Malaria Prevention Measures
Although the implications of being infected with malaria can be severe, the likelihood of tourists in Uganda being infected is extremely low if good advice from travel experts is followed, and simple precautions are taken.
1. Avoid being bitten by Mosquitoes
It is impossible to avoid every single mosquito bite, no matter how diligent you are, but there are a few tips to avoid being bitten wherever possible:
- Use insect repellent on any exposed skin every time you shower
- Cover legs and arms with long-sleeved shirts and trousers, particularly at night;
- Keeping your tent or room doors closed
- Sleep under a mosquito net in an air-conditioned or ‘well-screened room and, if possible, sleep with a fan on;
- Avoid standing water that may breed mosquitoes
- Using quality citronella soap.
2. Preventative Prophylactics
Due to the complexity of the malarial plasmid life cycle, there is no widely available or effective vaccine available against malaria, though there are vaccines at differing stages of clinical development and trial.
There are several prophylaxis medications available, and many different factors should be considered in choosing an appropriate one. Most important is to follow the advice of a doctor, who should be up to date on personal medical history, as well as which medications are more effective for different strains of malaria. All of these medications are to be commenced before the date of travel to a malaria area and continued after the traveler has returned.
Some of the more common options include:
- Atovaquone-proluanil (Malarone) — must be taken daily at the same time of day;
- Doxycycline — taken daily at the same time of day;
- Mefloquine — taken once a week on the same day of the week;
- Chloroquine phosphate or hydroxychloroquine sulfate (Plaquenil) — taken once a week on the same day of the week but effective only in certain areas.
As with any medication, malaria medications all have their potential side effects that should always be discussed with a doctor beforehand, including nausea, insomnia, and photosensitivity (when taking doxycycline). Most side effects are infrequent and generally do not necessitate discontinuing the drug.
Women who are pregnant and parents of young children need to be particularly cautious if traveling to a malaria area. And it is essential to combine both prophylaxis (some options are sale in both pregnancy and for infants) with active preventative measures.
You are advised to adhere to the prescribed schedule of your antimalarial prophylactics to ensure that they work as planned. If you experience any uncomfortable or unexpected side effects while you’re on safari, let your guide and lodge/hotel manager know.
Early detection is critical when it comes to malaria. The disease typically presents with symptoms between 1 to 3 weeks after exposure. However, in extremely rare cases, prophylaxis drugs have delayed symptoms for a few months. It is very important if you have traveled to a malaria area to seek medical advice immediately if you display any malaria symptoms and fully explain your travel history.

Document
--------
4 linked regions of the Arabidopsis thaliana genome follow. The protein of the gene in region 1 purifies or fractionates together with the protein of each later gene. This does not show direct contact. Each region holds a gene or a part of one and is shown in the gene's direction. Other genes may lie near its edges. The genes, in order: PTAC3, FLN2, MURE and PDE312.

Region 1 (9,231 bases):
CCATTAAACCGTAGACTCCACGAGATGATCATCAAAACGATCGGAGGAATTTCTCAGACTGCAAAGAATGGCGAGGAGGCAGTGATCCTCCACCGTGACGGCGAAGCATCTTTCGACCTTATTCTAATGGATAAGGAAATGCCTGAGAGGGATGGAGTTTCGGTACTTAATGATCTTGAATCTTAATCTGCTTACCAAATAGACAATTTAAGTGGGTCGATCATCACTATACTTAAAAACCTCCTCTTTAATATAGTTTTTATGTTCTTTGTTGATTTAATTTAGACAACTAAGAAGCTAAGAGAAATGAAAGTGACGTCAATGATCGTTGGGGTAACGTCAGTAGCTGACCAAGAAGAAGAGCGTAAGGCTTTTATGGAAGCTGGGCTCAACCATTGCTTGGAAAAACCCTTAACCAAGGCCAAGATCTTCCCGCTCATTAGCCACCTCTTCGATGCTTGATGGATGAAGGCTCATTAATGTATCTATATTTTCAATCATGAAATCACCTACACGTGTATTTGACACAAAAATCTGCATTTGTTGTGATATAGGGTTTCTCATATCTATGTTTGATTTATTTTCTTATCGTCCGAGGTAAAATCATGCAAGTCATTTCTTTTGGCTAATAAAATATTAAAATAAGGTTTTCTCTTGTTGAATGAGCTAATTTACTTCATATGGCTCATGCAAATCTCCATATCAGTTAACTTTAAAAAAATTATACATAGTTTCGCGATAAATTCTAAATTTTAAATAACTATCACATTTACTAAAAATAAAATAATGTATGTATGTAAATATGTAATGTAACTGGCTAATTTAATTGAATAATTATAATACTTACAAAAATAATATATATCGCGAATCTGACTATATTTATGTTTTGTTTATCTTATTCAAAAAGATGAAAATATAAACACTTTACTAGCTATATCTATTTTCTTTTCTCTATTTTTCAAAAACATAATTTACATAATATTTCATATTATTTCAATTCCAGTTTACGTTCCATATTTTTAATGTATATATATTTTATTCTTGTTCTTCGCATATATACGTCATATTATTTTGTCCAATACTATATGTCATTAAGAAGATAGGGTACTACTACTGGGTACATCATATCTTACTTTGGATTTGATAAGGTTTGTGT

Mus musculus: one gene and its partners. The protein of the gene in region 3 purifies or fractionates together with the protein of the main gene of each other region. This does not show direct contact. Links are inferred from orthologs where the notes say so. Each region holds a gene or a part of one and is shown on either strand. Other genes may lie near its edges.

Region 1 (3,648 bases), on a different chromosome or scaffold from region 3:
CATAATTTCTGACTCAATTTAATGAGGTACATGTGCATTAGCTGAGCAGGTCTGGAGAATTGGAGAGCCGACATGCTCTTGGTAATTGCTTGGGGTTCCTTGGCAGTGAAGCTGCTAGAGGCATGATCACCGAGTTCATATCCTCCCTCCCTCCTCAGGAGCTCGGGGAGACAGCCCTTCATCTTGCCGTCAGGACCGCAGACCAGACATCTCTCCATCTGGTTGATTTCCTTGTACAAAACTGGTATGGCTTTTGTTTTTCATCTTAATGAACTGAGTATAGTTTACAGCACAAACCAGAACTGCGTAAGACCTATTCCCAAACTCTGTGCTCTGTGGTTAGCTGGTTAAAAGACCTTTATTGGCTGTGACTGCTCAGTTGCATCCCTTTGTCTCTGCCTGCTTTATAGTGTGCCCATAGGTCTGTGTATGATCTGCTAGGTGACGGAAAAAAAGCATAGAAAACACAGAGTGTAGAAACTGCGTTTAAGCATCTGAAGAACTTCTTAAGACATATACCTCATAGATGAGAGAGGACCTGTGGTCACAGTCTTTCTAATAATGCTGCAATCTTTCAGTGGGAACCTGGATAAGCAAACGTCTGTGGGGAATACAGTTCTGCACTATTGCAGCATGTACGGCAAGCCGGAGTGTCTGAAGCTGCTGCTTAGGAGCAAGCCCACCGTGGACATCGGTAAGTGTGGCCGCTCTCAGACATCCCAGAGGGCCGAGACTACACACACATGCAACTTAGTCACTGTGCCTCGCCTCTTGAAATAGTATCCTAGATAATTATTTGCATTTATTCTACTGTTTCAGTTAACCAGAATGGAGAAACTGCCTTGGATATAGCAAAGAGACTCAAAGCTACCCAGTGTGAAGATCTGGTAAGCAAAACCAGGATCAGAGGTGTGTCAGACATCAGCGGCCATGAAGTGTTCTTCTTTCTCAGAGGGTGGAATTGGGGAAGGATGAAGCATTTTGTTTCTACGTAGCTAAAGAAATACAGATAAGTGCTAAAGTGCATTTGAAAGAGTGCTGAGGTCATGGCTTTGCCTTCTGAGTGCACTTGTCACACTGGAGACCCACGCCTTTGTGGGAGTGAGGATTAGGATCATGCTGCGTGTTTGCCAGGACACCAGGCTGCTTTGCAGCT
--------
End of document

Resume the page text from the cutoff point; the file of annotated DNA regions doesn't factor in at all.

While home tests are available, it is essential to note that due to the complexity of the malaria life cycle, these tests can yield false-negative results.
Even if a home test shows a positive result, it is still necessary for you to seek medical attention. This is so that the species of malaria and seriousness of infection can be confirmed via blood test-particularly because certain strains of drug-resistant malaria require specific treatment.
It is also critical to complete the course of medication prescribed to avoid the risk of reinfection, regardless of whether or not symptoms are still present.
General Health Tips When Travelling To Uganda
- Visit your (General Practitioner) GP well ahead of your departure to discuss any health issues you may have.
- Have comprehensive travel health insurance
- Try to stay as fit and healthy as you can before you leave – you don’t want to start your vacation fighting off the flu or cold. It might be worth considering a flu shot in good time before your departure.
- Take immune boosters or multivitamins and pack some in your hand luggage to take along on the plane to avoid the dreaded ‘flight flu’.
- Carry enough of all your prescription drugs before you leave. Be sure to bring copies of your doctors’ scripts. And keep scheduled medication in its original packaging. Ask your doctor to supply the generic/alternative names for your medications in case you need to seek medical attention while on a safari in Uganda.
- Consider bringing spare contact lenses, asthma pumps, diabetes monitors, and any over-the-counter medication you use regularly (such as treatment for migraines, upset stomach, or allergies) – it’s always comforting to have the exact medicine you’re used to taking if you need it.
- Inform your Uganda safaris expert early as possible if you require special medical attention (such as a gluten-free menu for someone with coeliac disease) or special facilities (such as a wheelchair-friendly environment).
- Ensure that all your and your children’s routine vaccinations, such as MMR (measles-mumps-rubella), polio, hepatitis, and DPT (diphtheria-pertussis-tetanus), are up to date.
- Always heed your doctor’s advice, even if it’s disappointing
- If you’re not feeling well at any stage during your Uganda safari adventure, let your guide or the lodge manager know.
A safari in Uganda is a thrilling adventure. Even if you are in perfect health, it is important to chat with your healthcare practitioner before you travel to ensure you get health advice that is specific to you and your medical history. Being a well-informed and well-prepared traveler will mean that you will enjoy complete peace of mind and the freedom to fully immerse yourself in your Uganda safari vacation.